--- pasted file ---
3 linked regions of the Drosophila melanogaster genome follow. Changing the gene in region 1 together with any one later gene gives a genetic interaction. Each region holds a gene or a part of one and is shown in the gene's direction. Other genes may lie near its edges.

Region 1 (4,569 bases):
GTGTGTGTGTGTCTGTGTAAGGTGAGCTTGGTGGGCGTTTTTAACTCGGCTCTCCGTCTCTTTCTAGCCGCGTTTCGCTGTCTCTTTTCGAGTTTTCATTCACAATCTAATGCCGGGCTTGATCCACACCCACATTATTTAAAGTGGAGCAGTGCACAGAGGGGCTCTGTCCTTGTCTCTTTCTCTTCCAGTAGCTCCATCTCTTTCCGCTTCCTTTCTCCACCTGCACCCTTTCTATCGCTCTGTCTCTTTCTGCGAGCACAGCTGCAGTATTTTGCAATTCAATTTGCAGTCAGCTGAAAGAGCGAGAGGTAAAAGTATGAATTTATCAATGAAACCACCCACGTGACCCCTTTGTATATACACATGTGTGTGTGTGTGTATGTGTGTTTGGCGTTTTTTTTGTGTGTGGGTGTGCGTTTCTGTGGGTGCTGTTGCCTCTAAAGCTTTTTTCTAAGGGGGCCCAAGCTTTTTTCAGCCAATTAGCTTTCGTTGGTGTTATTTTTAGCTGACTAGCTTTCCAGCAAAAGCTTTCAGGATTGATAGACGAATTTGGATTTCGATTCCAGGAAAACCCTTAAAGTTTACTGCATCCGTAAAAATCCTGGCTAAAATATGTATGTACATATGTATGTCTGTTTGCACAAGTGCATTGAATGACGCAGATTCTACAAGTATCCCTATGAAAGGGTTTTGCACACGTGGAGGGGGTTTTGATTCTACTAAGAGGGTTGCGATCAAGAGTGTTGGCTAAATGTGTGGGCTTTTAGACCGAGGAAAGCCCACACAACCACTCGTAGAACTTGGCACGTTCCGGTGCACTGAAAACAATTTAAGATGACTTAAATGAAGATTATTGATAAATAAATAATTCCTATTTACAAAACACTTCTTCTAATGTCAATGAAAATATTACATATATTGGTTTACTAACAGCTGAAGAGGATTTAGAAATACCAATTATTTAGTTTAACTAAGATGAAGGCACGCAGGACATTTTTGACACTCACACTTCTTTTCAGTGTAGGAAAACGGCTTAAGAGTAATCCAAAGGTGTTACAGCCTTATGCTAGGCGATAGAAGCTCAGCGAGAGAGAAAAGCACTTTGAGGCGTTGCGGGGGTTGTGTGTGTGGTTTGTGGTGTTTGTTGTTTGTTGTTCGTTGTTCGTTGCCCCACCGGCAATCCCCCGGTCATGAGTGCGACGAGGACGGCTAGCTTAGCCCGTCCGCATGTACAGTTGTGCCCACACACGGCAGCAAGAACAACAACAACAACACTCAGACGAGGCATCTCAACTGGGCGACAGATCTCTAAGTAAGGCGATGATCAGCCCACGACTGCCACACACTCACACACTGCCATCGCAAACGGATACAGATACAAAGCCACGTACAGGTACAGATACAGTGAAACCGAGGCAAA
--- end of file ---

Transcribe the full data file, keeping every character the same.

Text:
3 linked regions of the Drosophila melanogaster genome follow. Changing the gene in region 1 together with any one later gene gives a genetic interaction. Each region holds a gene or a part of one and is shown in the gene's direction. Other genes may lie near its edges.

Region 1 (4,569 bases):
GTGTGTGTGTGTCTGTGTAAGGTGAGCTTGGTGGGCGTTTTTAACTCGGCTCTCCGTCTCTTTCTAGCCGCGTTTCGCTGTCTCTTTTCGAGTTTTCATTCACAATCTAATGCCGGGCTTGATCCACACCCACATTATTTAAAGTGGAGCAGTGCACAGAGGGGCTCTGTCCTTGTCTCTTTCTCTTCCAGTAGCTCCATCTCTTTCCGCTTCCTTTCTCCACCTGCACCCTTTCTATCGCTCTGTCTCTTTCTGCGAGCACAGCTGCAGTATTTTGCAATTCAATTTGCAGTCAGCTGAAAGAGCGAGAGGTAAAAGTATGAATTTATCAATGAAACCACCCACGTGACCCCTTTGTATATACACATGTGTGTGTGTGTGTATGTGTGTTTGGCGTTTTTTTTGTGTGTGGGTGTGCGTTTCTGTGGGTGCTGTTGCCTCTAAAGCTTTTTTCTAAGGGGGCCCAAGCTTTTTTCAGCCAATTAGCTTTCGTTGGTGTTATTTTTAGCTGACTAGCTTTCCAGCAAAAGCTTTCAGGATTGATAGACGAATTTGGATTTCGATTCCAGGAAAACCCTTAAAGTTTACTGCATCCGTAAAAATCCTGGCTAAAATATGTATGTACATATGTATGTCTGTTTGCACAAGTGCATTGAATGACGCAGATTCTACAAGTATCCCTATGAAAGGGTTTTGCACACGTGGAGGGGGTTTTGATTCTACTAAGAGGGTTGCGATCAAGAGTGTTGGCTAAATGTGTGGGCTTTTAGACCGAGGAAAGCCCACACAACCACTCGTAGAACTTGGCACGTTCCGGTGCACTGAAAACAATTTAAGATGACTTAAATGAAGATTATTGATAAATAAATAATTCCTATTTACAAAACACTTCTTCTAATGTCAATGAAAATATTACATATATTGGTTTACTAACAGCTGAAGAGGATTTAGAAATACCAATTATTTAGTTTAACTAAGATGAAGGCACGCAGGACATTTTTGACACTCACACTTCTTTTCAGTGTAGGAAAACGGCTTAAGAGTAATCCAAAGGTGTTACAGCCTTATGCTAGGCGATAGAAGCTCAGCGAGAGAGAAAAGCACTTTGAGGCGTTGCGGGGGTTGTGTGTGTGGTTTGTGGTGTTTGTTGTTTGTTGTTCGTTGTTCGTTGCCCCACCGGCAATCCCCCGGTCATGAGTGCGACGAGGACGGCTAGCTTAGCCCGTCCGCATGTACAGTTGTGCCCACACACGGCAGCAAGAACAACAACAACAACACTCAGACGAGGCATCTCAACTGGGCGACAGATCTCTAAGTAAGGCGATGATCAGCCCACGACTGCCACACACTCACACACTGCCATCGCAAACGGATACAGATACAAAGCCACGTACAGGTACAGATACAGTGAAACCGAGGCAAA